Color is as Color Does

Why It's Important to Work with Color-Accurate Monitors


In any professional workflow, consistency is key, and this is especially true when working with images. Designers and editors of photography, graphics and video must ensure the color, contrast, sharpness, luminance and saturation are consistent from camera to canvas, from software to screens, and perhaps most importantly, from imagination to delivery.

At some (or most) stages of this workflow you’ll be staring at an LCD monitor or two. So will your collaborators, your project managers, your producers and your client. If you’re designing a campaign using PANTONE Color of the Year as your theme, it is crucial that everyone’s monitor reproduces Living Coral (Pantone 16-1546, by the way) as Living Coral. Everyone needs to see “An animating and life-affirming coral hue with a golden undertone that energizes and enlivens with a softer edge.”

Not red, not orange, not hot pink or tummy upset medicine pink, but the distinctive hue that would make Jacques Cousteau proud.

How Wide is Your Gamut?

Now, that might sound like a bit of a personal question, but it has to be asked. You want the best color, don’t you? Trust us, we have your best interests at heart.

Color gamut is a measurement of the various levels of colors that can potentially be displayed by a device. As we mentioned in our Color Space 101 Knowledge Center post, there are actually two types of color gamuts, additive and subtractive.

Additive refers to the color that is generated by mixing together colored light to generate a final color. This is the style used by computers, televisions and other devices. It is more often referred to as RGB based on the red, green and blue light used to generate the colors. In additive color, R, G and B combine to make white.

additive color example

Subtractive color is used by mixing together inks or dyes to prevent reflection of light. By controlling what wavelengths of light are reflected from a surface, the desired color is produced. Subtractive color is used for all printed media such as photos, magazines, and books. The primary colors of this model are cyan, magenta and yellow. The more these colors are blended, the further away from white you go. According to subtractive color theory, mixing equal intensities of red, green and blue result in black. The problem with that theory, however, is you don’t get black. It’s more of a dark brown. To compensate for this, a fourth color is added, K, to C, M and Y to become CMYK and deliver true blacks in printing.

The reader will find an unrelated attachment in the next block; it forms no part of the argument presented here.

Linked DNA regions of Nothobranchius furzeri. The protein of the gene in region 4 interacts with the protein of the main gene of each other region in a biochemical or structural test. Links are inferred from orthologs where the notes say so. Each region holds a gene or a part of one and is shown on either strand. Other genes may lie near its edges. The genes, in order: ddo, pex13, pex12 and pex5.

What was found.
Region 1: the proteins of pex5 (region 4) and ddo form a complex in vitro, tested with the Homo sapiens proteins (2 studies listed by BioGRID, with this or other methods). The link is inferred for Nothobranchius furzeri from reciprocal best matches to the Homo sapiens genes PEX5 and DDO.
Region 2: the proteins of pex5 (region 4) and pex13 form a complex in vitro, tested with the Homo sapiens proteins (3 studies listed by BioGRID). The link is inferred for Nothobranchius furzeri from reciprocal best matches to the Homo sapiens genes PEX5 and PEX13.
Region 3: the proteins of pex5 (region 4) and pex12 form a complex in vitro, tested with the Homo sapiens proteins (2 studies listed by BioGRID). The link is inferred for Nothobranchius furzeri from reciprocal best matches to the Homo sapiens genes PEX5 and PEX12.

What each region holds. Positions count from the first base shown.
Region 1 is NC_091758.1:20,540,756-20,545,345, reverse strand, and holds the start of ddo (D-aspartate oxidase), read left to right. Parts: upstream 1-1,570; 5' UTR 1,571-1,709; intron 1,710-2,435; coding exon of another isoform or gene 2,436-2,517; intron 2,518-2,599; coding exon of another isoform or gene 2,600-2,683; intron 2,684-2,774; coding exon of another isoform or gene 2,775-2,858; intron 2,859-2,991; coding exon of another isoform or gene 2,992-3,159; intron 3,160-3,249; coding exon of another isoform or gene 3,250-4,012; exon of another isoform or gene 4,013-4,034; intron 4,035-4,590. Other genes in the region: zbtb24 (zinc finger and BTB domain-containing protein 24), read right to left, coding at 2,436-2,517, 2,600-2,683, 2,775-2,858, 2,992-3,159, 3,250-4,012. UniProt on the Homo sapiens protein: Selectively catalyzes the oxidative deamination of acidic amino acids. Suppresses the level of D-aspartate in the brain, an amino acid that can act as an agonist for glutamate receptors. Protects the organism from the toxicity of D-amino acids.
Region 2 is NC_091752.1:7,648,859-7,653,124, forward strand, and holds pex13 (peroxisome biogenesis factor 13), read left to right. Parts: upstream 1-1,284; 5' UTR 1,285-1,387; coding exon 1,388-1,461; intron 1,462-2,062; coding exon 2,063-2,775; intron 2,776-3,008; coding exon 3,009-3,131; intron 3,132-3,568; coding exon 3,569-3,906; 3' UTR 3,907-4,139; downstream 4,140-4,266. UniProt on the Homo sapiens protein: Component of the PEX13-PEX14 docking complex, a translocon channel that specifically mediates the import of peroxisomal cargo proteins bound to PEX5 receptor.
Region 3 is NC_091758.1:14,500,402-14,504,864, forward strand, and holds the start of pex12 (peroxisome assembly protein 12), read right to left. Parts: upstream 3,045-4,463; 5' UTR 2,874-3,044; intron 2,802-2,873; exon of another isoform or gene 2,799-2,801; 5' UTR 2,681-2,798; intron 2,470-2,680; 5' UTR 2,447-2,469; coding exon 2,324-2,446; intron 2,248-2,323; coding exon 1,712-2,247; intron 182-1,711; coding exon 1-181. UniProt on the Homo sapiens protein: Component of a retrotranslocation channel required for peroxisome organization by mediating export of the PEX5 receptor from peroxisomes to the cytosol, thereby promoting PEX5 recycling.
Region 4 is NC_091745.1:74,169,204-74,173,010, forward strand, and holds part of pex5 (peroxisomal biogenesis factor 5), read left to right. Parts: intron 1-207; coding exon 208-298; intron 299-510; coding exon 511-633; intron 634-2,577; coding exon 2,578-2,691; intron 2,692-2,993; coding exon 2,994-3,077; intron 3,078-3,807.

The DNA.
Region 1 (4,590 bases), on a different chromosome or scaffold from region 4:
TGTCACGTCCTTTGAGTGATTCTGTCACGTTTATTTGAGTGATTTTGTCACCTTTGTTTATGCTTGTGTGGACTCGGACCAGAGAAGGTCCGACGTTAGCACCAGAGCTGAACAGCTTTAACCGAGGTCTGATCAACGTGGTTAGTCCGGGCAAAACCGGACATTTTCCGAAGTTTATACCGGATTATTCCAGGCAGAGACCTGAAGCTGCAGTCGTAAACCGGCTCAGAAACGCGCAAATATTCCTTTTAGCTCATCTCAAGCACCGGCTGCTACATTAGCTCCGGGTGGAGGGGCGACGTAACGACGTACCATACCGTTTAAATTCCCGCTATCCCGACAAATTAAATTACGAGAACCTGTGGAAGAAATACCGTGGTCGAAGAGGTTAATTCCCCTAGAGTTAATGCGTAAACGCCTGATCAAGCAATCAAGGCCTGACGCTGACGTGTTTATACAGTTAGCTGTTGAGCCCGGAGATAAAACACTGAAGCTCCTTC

subtractive color example

Below is a colorful scene displayed on four different monitors.

The original RAW camera image is the same on all four, yet there are variations in the color gamuts the monitors reproduce. The monitor in the lower left corner shows greenish water while in the lower right the water appears bluer. Colors in the upper right monitor appear more saturated than in the upper left.

Depending upon your monitor, you may see other differences, and therein lies the point.


What’s crucial here is, in a truly color-accurate workflow, all 4 monitors should look exactly the same.

Below is another example. Looking at the monitors from left to right and right to left, you can see a lot of variations in what they display. We’d all like to think that electronics should exhibit the same colors, especially with devices with the same make and model.

Wouldn’t that be nice?

What’s the deal?


When you put the same image on two monitors side-by-side, you have at least a 95% of chance that the images will not look the same. That’s a real problem when color matters most.

The three main contributors to monitor inconsistencies are: 1) The color gamut favored by different manufacturers; 2) the fundamental differences between additive color mixing (light-emitting devices like monitors and TVs) and subtractive color mixing (inks and dyes and printing); and 3) mass production (quality control).

BenQ monitors are equipped with the latest color standards, Display P3 and DCI-P3, to guarantee a consistent color application among all designers. As more apps, devices and websites adopt the color space of Display P3, BenQ monitors are ready, enabling design professionals to effortlessly load and display images imported from different sources. Additionally, BenQ monitors cover 96% of DCI-P3, as well as 100% sRGB, 99% Adobe RGB and 100% Rec. 709 color space, utilizing the advanced IPS wide viewing angle technology to minimize color shift to inspire absolute design confidence. What’s more, BenQ monitors feature an industry-leading “out of the box” color accuracy, and an individual calibration report is provided with every BenQ monitor.


No matter your place in the digital imaging workflow, BenQ has a monitor for you.

Graphic Designers

  • o Color accuracy for digital content
  • o Maintaining brand standards by ensuring accurate color of company logos, etc.
  • o True color in original photography and stock images
  • o Accurate and consistent skin tones when incorporating people into images

Web Designers

  • o Color accuracy from beginning to end

Video Editors and Film Makers

  • o Accurate skin tones and consistent color throughout the project
  • o Consistent standards when color grading
  • o Consistent brand colors and graphic reliability
  • o Color uniformity


  • o Color accuracy to ensure content is on-brand and consistent with messaging
  • o Consistency in the look of presentations and assurance of brand standards


  • o Enable final decisions on projects by assuring they view projects as designers intended and brand standards of color and messaging have been maintained to give the “go live” approval

Was this article helpful?

Yes No